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More Tamil vessels may be headed for Canada

Two shiploads of potential asylum seekers are waiting to see how Canada deals with a vessel expected to arrive in B.C. next week with 200 Tamils on board before deciding if they, too, will head for Canada's shores, a top terrorism expert says.

"There are two other vessels that are planning to conduct a similar voyage to Canada," said Rohan Gunaratna, who heads a research centre in Singapore. Dr. Gunaratna, whose area of expertise is Sri Lanka's Liberation Tigers of Tamil Eelam, declined to disclose his sources but was one of the first people to warn Canada about the MV Sun Sea - which reports say is in the eastern Pacific Ocean bound for British Columbia - when the ship was initially travelling to Australia.

In a telephone interview, Dr. Gunaratna said the MV Sun Sea will likely arrive in B.C. some time next week, less than a year after the migrant ship Ocean Lady arrived off Canada's west coast with 76 Tamil asylum seekers on board.

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"[Because of]Canada's response to Ocean Lady last year, the Tamil Tigers decided to dispatch Sun Sea to Canada, and depending on Canadian response to this vessel, the two other ships will arrive," Dr. Gunaratna said. He added that the two ships are in South Asian waters collecting passengers. "They are in a phase of gathering money from those who will travel," Dr. Gunaratna said.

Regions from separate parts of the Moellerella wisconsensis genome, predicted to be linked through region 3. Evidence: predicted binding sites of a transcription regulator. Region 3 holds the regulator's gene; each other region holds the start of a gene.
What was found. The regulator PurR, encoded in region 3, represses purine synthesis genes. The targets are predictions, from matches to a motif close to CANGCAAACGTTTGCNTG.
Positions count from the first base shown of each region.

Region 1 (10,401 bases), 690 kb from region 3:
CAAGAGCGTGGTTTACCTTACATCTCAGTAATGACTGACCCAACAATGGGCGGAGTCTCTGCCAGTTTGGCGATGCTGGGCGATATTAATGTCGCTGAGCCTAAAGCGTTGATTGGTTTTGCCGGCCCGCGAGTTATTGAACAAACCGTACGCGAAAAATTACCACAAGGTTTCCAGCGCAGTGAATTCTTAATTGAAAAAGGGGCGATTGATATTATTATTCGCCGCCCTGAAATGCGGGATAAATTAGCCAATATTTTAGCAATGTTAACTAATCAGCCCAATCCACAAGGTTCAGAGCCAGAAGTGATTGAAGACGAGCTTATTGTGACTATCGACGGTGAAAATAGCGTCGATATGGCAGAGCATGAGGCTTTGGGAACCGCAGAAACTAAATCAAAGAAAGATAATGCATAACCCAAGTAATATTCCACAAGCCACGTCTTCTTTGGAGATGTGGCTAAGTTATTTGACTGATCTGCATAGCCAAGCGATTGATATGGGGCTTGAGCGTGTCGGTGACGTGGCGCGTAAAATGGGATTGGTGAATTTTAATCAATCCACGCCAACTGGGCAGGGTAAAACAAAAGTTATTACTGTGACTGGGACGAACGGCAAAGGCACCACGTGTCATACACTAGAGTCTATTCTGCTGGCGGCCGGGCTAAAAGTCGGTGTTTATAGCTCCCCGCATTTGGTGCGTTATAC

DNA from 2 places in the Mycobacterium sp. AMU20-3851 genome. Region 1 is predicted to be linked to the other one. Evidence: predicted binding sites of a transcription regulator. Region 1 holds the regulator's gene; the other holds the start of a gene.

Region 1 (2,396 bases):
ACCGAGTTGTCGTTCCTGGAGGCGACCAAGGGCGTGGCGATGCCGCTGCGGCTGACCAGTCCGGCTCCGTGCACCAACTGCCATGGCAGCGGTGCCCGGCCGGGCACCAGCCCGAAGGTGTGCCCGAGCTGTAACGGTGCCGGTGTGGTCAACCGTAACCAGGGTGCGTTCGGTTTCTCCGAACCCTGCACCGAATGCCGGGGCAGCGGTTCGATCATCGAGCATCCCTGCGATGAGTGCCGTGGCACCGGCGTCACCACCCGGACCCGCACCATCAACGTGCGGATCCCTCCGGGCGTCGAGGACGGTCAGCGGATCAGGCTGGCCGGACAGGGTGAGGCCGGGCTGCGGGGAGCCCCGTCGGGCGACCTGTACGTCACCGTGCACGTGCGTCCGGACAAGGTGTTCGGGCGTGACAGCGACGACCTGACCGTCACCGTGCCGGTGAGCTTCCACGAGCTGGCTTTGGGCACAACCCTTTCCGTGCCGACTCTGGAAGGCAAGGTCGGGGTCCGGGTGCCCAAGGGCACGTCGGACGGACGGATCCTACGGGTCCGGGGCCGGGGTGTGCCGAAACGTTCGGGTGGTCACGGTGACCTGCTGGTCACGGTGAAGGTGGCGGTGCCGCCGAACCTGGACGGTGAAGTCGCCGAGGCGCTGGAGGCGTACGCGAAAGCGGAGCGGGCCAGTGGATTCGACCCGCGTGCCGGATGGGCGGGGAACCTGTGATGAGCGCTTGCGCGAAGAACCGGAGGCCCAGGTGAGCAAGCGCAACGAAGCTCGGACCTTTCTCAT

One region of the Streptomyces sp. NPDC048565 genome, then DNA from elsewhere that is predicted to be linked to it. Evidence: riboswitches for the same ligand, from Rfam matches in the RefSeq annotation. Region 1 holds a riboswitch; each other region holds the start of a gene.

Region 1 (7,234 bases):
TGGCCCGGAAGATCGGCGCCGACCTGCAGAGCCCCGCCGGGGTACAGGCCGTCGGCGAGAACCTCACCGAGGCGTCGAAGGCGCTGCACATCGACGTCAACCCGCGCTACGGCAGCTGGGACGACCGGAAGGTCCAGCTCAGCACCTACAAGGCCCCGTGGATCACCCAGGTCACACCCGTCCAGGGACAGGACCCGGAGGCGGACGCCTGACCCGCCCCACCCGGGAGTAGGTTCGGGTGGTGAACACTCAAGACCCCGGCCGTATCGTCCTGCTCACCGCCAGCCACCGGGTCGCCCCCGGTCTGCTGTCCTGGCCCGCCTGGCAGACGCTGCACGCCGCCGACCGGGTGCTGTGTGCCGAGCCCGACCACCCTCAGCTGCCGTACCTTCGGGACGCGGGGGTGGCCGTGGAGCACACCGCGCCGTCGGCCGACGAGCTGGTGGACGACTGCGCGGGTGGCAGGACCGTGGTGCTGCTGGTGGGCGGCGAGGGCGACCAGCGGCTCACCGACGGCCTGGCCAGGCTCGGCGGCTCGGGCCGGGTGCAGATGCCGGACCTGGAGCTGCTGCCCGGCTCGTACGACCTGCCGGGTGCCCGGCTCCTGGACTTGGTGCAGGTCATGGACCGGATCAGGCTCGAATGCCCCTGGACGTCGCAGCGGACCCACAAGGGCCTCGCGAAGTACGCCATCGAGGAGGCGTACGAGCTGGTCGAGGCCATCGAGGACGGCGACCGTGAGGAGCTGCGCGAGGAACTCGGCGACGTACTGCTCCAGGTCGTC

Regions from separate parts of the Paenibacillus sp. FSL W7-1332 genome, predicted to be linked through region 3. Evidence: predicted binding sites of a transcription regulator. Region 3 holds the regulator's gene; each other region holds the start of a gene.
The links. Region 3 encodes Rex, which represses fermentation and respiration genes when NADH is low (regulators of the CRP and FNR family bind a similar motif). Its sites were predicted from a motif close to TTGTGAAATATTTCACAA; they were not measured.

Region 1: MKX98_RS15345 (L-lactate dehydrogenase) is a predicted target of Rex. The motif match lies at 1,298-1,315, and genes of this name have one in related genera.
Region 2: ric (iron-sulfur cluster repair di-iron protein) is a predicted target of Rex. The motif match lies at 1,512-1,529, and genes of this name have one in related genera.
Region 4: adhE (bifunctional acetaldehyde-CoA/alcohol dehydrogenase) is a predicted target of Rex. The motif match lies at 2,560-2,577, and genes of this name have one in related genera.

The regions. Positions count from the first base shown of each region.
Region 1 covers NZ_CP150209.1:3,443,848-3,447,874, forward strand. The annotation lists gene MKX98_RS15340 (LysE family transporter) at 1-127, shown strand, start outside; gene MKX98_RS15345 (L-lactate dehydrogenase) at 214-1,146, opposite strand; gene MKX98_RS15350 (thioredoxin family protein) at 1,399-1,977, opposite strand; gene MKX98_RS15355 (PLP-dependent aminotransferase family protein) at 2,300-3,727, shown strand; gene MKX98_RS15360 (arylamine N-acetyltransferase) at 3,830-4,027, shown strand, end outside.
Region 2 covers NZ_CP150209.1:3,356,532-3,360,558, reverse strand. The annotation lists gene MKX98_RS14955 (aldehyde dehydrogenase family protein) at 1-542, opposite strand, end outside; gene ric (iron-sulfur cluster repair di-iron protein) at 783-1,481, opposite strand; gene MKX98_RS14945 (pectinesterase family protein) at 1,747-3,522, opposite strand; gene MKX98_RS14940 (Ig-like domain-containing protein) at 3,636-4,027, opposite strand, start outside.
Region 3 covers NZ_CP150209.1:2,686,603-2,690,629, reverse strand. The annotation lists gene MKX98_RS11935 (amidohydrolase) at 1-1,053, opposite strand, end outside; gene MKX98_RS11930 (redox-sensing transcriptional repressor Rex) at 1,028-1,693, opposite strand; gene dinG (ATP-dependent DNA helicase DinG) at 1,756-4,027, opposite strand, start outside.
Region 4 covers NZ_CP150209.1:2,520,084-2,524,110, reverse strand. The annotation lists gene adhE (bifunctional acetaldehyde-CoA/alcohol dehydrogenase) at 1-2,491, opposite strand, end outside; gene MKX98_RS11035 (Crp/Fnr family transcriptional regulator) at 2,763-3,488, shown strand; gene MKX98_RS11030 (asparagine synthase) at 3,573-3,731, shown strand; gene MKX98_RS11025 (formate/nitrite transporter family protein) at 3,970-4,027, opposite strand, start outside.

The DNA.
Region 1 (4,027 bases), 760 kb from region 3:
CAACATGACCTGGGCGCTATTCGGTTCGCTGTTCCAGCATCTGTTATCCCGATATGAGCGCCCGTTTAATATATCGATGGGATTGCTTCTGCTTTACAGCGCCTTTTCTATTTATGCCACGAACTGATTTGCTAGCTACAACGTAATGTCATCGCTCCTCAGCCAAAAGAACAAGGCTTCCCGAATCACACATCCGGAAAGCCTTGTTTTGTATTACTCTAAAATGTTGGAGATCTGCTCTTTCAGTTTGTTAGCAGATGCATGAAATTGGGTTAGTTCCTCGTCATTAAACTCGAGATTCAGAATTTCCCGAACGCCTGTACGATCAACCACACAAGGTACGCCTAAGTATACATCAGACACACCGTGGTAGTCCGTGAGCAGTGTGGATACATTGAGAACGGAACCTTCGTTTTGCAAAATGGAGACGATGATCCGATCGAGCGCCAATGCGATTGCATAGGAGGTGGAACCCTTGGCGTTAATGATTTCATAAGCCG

Sri Lanka's high commissioner in Ottawa said she is not aware of any vessels intending to make such a journey. The Department of Foreign Affairs and International Trade refused to comment, citing operational security.

The MV Sun Sea is reported to be carrying high-ranking members of the Liberation Tigers of Tamil Eelam, a banned terrorist organization in Canada, although Canadian officials have not speculated on who may be on board.

The ship was sighted off the coast of Guatemala in July and the United States Coast Guard confirmed on July 23 that it was travelling under the Thai flag and heading toward British Columbia.

Although Defence Minister Peter MacKay confirmed last week that Canada has been tracking the ship for some time, there is little that authorities can do to stop it from entering Canadian territorial waters. The RCMP can not detain or board a vessel outside Canadian territorial waters. The navy, which has such powers, can do so only in matters of national security. Public Safety Minister Vic Toews confirmed last week that Canadian authorities have not boarded the MV Sun Sea.

Dr. Gunaratna said Canada's navy should stop the MV Sun Sea, and any ships that follow it, in international waters on the grounds that they may be involved in human smuggling. "What is the point of having a Canadian military? The Canadian military is designed to thwart threats to Canada," Dr. Gunaratna said.

Canadian embassies abroad, particularly in South Asia, include representatives from the RCMP and the intelligence community, who work with local authorities to stop such vessels before they depart.

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Although the Sri Lankan government has repeatedly warned that the MV Sun Sea is engaged in human smuggling, human rights groups argue that it is making a legitimate humanitarian voyage in the aftermath of the civil war in Sri Lanka, which the LTTE lost.

"It's a deadly journey," said David Poopalapillai, a spokesman for the Canadian Tamil Congress.

"We understand why they are coming at the same time we understand there are human smugglers that are making a fortune out of people's misery," Mr. Poopalapillai said. "That should be stopped too."

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